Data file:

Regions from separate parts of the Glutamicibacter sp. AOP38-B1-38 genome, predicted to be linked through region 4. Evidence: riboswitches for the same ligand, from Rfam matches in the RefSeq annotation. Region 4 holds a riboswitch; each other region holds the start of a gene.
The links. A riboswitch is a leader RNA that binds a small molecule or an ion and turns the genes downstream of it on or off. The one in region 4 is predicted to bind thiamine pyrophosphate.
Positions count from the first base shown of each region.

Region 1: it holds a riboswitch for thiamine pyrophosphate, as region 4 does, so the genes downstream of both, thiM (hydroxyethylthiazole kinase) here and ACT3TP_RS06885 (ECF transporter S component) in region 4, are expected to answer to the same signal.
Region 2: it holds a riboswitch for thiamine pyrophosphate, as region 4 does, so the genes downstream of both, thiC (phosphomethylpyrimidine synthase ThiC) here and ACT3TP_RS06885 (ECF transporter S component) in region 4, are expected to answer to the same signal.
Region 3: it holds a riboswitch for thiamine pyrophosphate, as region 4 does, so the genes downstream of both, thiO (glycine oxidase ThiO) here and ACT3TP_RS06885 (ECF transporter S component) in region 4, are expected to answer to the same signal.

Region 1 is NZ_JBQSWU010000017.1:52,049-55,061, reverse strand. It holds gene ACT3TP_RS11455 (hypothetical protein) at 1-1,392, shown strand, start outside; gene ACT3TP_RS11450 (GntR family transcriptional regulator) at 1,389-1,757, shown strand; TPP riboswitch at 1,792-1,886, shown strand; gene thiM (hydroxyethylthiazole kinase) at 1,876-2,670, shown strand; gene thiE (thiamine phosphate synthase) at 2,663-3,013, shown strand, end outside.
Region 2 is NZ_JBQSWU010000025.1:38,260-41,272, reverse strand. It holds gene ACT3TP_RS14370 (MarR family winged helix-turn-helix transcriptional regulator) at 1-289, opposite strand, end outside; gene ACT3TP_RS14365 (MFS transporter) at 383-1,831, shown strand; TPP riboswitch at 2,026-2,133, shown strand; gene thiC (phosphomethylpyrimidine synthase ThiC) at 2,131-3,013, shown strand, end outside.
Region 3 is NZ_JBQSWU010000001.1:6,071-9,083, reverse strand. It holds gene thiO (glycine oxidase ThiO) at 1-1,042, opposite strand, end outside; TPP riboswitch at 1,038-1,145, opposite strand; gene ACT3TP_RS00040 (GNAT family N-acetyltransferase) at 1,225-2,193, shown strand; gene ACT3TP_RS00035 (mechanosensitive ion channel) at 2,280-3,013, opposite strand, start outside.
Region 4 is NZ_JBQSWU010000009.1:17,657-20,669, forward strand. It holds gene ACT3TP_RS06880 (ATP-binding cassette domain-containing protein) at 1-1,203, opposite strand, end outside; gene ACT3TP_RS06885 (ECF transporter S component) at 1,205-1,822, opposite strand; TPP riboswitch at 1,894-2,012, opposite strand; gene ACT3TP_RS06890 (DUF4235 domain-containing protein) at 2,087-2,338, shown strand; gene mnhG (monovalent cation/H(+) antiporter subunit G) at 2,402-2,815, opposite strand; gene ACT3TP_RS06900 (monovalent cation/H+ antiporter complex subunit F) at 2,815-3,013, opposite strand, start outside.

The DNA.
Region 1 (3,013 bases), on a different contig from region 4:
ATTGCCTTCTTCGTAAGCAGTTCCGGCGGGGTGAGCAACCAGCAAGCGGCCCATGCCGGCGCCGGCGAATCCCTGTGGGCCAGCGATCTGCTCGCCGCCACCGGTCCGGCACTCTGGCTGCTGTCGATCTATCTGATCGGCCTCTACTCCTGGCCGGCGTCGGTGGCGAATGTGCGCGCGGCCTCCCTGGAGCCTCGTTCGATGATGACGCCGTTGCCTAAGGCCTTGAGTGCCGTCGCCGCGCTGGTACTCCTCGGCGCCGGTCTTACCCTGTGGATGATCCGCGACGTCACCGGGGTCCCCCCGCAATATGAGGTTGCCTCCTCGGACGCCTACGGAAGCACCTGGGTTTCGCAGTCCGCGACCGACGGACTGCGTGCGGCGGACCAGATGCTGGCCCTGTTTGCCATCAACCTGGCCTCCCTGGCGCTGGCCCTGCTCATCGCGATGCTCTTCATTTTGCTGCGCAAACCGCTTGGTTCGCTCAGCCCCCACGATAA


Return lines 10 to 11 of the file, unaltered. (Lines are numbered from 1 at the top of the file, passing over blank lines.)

Region 4 is NZ_JBQSWU010000009.1:17,657-20,669, forward strand. It holds gene ACT3TP_RS06880 (ATP-binding cassette domain-containing protein) at 1-1,203, opposite strand, end outside; gene ACT3TP_RS06885 (ECF transporter S component) at 1,205-1,822, opposite strand; TPP riboswitch at 1,894-2,012, opposite strand; gene ACT3TP_RS06890 (DUF4235 domain-containing protein) at 2,087-2,338, shown strand; gene mnhG (monovalent cation/H(+) antiporter subunit G) at 2,402-2,815, opposite strand; gene ACT3TP_RS06900 (monovalent cation/H+ antiporter complex subunit F) at 2,815-3,013, opposite strand, start outside.

The DNA.